by Georgia Curry
Tim Freedman’s put about $10 in the pokies over the past five years, little wonder given the song. But don’t get him wrong, Freedman doesn’t mind gambling “as long as the odds are even fair, pokies are just a form of legislated losing”.
Publicists are madly plugging the single, Blow Up the Pokies, as the most poignant Australian song since Redgum’s I was Only Nineteen and Midnight Oil’s Beds are Burning. I wondered if the comparison to such politically outspoken groups was an accurate one. Afterall, The Whitlams did come up with Chunky Chunky Air Guitar. “This song has a certain political angle but I don’t think our band does in general,” Freedman says, “this is the first album that we’ve had songs which tackle social issues. I just surrendered to the fact that privately we’re quite political so I just let it sink in a little bit – although I don’t think it’s particularly like sloganeering. I think what we do, discuss social issues, is clothed in a story.”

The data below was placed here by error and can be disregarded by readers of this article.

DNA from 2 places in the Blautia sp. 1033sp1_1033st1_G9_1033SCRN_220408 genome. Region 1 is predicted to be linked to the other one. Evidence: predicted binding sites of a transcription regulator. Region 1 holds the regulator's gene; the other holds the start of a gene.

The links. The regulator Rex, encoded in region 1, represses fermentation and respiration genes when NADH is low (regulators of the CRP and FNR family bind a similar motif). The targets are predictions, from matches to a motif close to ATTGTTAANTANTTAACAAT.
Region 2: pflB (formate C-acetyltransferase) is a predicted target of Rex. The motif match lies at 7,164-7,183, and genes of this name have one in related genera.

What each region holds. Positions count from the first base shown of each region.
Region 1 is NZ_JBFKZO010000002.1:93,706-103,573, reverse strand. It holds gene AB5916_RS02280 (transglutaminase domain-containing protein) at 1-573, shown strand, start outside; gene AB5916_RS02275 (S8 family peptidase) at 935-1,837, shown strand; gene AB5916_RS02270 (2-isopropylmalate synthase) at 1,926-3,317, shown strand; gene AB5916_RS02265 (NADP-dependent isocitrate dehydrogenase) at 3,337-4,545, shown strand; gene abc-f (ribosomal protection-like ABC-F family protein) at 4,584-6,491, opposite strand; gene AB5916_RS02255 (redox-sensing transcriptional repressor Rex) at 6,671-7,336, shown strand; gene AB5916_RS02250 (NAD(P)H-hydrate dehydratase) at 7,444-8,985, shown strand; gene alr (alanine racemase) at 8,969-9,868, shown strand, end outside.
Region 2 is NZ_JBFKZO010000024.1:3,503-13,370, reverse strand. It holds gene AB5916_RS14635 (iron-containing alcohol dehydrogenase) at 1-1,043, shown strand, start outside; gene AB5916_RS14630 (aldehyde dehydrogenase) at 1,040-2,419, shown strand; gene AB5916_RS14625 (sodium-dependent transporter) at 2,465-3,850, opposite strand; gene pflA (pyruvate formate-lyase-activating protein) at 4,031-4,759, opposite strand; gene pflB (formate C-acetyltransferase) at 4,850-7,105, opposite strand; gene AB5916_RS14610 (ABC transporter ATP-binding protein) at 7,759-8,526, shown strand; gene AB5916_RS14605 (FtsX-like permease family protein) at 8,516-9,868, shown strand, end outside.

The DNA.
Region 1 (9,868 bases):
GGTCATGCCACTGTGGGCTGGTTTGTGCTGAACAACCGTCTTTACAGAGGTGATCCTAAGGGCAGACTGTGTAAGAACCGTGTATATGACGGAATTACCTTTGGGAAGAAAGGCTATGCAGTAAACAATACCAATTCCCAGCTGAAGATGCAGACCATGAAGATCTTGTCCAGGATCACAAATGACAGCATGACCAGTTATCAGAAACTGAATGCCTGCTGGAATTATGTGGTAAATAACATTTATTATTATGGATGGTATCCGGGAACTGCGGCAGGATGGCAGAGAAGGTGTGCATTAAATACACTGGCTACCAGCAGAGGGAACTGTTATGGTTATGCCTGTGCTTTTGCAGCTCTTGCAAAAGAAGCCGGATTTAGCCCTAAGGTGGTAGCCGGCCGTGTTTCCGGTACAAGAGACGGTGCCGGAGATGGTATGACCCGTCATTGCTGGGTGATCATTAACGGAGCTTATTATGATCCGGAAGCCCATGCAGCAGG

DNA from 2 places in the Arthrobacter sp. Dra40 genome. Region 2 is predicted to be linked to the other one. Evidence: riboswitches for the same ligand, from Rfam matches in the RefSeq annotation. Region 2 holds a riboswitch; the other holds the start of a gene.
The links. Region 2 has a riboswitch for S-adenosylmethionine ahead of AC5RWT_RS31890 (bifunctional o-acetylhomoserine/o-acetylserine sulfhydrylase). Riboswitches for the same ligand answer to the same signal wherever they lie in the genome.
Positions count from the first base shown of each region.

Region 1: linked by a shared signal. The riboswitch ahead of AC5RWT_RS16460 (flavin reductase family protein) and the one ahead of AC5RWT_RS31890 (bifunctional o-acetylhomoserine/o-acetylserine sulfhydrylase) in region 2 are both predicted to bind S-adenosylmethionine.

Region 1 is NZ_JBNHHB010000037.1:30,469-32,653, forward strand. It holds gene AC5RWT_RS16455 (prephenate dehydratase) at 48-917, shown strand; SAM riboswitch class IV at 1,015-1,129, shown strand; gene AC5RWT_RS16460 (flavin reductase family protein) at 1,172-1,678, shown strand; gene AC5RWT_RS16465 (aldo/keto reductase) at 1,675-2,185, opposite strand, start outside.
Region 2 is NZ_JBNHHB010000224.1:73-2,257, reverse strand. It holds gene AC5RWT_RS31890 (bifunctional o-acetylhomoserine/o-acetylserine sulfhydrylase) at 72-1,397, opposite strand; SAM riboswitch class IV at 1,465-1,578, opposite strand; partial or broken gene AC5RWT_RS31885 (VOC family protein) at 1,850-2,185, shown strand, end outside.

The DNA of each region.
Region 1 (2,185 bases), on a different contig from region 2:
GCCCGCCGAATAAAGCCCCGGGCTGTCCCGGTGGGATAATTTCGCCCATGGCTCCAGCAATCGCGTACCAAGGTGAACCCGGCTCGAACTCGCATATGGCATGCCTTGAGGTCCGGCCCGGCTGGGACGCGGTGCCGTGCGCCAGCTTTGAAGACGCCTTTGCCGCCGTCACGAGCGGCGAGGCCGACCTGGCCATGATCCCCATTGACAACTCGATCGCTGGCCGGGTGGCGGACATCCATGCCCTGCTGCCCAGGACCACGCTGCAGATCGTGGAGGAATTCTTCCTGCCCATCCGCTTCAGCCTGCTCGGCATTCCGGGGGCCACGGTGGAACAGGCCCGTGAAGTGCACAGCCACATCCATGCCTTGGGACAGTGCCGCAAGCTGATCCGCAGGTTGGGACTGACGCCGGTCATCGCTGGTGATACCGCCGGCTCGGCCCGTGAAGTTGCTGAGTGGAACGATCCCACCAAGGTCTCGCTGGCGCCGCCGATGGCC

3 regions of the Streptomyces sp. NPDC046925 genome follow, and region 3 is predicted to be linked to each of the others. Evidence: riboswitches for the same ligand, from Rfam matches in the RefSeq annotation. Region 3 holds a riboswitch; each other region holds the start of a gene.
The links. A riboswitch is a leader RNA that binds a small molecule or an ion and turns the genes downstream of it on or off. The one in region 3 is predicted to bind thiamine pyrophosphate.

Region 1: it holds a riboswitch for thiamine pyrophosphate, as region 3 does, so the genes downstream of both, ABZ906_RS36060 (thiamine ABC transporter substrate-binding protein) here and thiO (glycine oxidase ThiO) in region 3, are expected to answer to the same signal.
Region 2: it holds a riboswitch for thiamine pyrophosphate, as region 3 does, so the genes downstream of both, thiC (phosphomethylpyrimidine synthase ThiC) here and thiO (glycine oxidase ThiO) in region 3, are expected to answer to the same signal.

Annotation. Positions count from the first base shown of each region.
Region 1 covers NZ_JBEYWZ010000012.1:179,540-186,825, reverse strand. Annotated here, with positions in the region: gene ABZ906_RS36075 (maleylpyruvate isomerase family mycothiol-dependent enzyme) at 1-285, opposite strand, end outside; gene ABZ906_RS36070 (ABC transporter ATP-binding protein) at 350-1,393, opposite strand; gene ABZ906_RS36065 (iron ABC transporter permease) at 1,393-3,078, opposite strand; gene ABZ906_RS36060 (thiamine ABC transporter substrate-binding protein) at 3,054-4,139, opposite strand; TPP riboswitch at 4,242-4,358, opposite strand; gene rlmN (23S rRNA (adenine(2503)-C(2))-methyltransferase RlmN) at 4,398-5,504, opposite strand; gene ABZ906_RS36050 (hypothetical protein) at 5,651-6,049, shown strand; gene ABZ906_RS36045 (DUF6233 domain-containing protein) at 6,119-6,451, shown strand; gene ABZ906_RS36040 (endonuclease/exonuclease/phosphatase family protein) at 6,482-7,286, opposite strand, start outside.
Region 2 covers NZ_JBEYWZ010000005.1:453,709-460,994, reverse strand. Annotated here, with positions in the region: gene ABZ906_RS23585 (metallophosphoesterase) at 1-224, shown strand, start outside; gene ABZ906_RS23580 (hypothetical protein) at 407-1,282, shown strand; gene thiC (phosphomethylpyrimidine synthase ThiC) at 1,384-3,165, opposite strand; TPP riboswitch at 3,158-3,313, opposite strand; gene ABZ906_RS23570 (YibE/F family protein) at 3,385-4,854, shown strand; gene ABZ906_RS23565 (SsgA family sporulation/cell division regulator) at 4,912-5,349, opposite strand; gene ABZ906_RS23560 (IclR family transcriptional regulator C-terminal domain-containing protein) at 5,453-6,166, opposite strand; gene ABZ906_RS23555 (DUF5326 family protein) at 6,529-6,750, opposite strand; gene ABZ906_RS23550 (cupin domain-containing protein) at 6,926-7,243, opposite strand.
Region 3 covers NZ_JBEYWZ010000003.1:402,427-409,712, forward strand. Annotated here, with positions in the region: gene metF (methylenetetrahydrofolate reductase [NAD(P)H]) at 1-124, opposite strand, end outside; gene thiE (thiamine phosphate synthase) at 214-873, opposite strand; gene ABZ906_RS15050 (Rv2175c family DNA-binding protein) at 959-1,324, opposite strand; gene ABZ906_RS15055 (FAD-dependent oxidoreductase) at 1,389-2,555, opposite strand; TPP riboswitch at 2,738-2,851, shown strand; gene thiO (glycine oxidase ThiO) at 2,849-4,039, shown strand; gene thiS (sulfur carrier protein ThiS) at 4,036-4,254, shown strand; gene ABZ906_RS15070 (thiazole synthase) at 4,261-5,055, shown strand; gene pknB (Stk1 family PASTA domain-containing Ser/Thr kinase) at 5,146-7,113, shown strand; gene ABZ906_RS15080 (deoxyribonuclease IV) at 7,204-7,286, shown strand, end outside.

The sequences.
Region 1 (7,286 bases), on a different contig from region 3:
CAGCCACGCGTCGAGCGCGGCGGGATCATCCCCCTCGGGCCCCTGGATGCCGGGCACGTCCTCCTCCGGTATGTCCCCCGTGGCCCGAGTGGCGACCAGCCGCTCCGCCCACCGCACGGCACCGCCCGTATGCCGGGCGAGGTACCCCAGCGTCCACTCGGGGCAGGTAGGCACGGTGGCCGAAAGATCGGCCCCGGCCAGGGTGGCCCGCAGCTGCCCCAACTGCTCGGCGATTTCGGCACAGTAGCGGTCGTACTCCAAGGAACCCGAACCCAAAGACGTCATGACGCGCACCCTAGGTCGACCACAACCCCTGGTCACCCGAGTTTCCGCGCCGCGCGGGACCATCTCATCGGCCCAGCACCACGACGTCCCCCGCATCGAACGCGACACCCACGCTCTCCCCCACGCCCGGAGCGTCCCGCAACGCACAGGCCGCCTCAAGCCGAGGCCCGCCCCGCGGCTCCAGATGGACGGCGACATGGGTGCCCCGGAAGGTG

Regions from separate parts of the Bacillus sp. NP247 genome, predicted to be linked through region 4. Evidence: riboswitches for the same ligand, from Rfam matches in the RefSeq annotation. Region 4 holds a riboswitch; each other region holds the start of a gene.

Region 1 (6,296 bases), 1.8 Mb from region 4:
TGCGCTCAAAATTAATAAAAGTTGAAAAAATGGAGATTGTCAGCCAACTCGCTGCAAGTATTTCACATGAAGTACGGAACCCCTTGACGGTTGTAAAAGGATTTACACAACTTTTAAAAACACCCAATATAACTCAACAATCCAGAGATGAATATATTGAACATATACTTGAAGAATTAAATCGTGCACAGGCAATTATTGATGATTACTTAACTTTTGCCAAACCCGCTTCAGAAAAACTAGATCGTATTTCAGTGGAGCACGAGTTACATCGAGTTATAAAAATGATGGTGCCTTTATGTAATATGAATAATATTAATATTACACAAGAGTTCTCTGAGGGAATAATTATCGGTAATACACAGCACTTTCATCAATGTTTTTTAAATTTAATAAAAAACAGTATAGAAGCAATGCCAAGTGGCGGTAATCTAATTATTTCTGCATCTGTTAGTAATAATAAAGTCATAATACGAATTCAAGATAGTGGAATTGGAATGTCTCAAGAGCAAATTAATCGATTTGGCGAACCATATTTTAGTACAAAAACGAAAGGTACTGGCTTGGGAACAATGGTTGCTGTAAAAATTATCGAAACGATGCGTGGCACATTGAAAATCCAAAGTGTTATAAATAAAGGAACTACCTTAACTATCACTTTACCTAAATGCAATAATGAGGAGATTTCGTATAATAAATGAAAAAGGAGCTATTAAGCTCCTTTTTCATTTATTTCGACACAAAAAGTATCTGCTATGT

Amazingly, in an era where froth and bubble dominates the music scene, The Whitlams’ “thinking” single entered the charts at number 21.
“It was good to see – or certainly from my perspective – a song which had some meaning up there and getting some airplay on commercial stations,” he says, “it probably doesn’t happen enough but I’m glad that it happened this time.”
However, Freedman readily admits that the Whitlams are essentially a pop group – “more of a literate pop group”. He explainsChunky Chunky Air Guitar as “a bit of perverted froth.” “So there’s a bit of frothiness, we’re not against it completely, we’re quite flippant and light-hearted quite often. We’re not serious young insects.”
As with all new releases, Freedman has been diligently pushing the new single through all media, including The (very very live) Panel. Yes, Freedman still gets nervous.